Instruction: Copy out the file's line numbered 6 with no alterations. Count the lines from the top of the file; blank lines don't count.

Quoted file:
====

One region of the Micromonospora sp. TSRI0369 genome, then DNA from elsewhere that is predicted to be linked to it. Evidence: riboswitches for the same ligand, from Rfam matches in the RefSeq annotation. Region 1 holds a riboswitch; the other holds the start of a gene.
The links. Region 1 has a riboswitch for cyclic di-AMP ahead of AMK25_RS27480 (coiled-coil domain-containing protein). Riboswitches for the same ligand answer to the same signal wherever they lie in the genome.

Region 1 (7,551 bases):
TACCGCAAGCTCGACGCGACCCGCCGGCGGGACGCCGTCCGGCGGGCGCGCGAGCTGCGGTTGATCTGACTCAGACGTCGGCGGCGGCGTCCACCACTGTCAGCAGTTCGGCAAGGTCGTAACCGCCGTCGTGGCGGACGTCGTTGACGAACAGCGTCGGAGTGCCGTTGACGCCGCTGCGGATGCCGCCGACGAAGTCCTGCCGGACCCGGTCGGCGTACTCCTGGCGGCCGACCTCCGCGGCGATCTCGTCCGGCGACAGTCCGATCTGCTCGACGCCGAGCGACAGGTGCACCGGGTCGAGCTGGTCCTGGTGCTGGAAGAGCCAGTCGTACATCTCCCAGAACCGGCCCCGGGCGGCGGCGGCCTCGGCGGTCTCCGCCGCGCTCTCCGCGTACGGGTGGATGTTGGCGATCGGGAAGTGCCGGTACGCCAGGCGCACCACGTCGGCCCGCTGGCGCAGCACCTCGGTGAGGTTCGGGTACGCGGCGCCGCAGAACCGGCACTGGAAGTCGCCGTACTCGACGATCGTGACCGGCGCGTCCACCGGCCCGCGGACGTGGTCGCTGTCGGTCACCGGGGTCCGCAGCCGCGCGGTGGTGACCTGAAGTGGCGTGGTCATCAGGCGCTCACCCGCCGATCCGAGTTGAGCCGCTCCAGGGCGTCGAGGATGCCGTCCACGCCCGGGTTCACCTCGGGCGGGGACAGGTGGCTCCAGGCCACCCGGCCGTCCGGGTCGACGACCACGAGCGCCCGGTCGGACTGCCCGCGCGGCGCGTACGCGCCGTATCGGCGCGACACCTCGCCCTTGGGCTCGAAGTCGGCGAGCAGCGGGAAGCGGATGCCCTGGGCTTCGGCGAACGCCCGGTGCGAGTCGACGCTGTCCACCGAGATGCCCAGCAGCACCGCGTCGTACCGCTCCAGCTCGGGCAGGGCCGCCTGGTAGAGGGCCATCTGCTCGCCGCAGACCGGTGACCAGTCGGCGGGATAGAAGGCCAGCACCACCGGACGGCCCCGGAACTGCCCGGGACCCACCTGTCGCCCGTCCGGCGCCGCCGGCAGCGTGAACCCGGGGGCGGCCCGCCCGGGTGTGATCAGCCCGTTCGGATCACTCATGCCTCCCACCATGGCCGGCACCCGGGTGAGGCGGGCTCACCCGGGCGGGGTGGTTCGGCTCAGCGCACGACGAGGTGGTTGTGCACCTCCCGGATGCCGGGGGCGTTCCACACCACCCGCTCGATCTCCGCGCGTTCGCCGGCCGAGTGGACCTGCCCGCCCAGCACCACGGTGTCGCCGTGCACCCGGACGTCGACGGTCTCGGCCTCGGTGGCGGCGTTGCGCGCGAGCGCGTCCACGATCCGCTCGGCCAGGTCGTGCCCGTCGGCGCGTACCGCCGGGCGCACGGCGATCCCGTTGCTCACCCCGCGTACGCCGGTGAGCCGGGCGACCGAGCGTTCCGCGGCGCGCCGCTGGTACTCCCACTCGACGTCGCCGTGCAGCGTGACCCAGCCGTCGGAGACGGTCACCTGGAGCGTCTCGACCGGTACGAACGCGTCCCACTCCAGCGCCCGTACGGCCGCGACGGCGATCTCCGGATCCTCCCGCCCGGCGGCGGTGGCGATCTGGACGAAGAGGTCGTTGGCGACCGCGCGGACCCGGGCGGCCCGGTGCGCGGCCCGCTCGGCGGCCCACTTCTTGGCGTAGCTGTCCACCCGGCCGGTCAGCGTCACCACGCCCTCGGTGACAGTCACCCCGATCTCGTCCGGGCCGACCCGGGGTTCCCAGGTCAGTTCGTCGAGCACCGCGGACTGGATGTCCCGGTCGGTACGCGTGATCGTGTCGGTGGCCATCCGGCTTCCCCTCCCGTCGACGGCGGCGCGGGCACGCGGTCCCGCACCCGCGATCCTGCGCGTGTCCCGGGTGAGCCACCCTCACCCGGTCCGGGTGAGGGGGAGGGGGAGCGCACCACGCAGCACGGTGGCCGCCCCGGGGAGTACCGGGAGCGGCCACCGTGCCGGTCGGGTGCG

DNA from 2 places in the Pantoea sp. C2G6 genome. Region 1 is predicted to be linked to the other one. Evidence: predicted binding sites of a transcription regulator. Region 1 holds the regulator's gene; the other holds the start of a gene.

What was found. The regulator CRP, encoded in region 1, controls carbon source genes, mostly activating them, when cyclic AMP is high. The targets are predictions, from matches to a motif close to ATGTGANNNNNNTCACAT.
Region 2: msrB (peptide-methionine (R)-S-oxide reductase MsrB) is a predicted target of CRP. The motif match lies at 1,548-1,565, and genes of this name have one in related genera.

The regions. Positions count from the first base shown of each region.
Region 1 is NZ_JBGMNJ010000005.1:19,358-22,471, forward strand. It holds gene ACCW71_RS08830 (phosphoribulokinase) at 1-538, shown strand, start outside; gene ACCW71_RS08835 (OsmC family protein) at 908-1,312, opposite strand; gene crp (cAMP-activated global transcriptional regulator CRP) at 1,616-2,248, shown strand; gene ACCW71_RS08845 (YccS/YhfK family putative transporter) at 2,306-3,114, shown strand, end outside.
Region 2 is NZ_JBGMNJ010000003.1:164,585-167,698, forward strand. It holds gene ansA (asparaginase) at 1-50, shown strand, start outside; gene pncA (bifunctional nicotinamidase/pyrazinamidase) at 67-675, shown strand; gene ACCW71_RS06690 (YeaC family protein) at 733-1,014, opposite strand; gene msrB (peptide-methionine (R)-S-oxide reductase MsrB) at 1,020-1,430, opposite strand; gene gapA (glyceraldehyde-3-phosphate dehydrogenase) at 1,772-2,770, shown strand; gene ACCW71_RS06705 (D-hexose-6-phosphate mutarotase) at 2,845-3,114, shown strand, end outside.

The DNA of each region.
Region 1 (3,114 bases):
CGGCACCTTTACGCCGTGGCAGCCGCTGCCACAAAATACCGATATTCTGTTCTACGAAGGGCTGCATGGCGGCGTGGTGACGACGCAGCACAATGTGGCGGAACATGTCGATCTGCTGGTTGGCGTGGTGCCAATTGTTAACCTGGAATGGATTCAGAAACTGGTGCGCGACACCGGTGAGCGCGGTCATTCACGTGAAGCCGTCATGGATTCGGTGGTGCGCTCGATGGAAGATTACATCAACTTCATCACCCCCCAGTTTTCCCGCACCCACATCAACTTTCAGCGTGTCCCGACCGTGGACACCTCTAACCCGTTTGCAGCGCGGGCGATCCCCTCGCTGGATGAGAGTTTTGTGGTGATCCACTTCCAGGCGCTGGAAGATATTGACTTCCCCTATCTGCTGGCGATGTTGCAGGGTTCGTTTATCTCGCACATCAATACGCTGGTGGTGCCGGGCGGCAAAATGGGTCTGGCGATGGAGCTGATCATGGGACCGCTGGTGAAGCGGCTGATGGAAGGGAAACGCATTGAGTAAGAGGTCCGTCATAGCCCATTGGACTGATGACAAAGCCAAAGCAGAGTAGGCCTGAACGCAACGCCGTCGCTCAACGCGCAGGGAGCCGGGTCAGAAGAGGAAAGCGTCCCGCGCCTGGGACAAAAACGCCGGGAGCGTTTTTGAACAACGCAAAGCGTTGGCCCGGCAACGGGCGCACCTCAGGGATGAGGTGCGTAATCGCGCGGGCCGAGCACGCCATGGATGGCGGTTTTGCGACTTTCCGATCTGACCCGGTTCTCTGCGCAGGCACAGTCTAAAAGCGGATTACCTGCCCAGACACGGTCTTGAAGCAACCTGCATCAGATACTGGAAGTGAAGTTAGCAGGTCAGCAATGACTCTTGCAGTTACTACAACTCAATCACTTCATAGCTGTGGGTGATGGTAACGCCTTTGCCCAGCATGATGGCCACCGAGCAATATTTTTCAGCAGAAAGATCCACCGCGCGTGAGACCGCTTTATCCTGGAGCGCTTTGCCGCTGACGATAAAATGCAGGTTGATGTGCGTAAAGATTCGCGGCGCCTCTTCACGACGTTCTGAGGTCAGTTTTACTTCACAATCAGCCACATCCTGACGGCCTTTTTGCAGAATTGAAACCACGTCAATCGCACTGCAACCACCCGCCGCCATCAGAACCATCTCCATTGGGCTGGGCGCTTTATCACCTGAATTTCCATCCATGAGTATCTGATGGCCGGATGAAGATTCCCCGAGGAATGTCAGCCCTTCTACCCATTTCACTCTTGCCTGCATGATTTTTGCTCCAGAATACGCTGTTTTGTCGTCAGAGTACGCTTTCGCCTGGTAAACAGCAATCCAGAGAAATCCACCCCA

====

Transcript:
What was found. The regulator CRP, encoded in region 1, controls carbon source genes, mostly activating them, when cyclic AMP is high. The targets are predictions, from matches to a motif close to ATGTGANNNNNNTCACAT.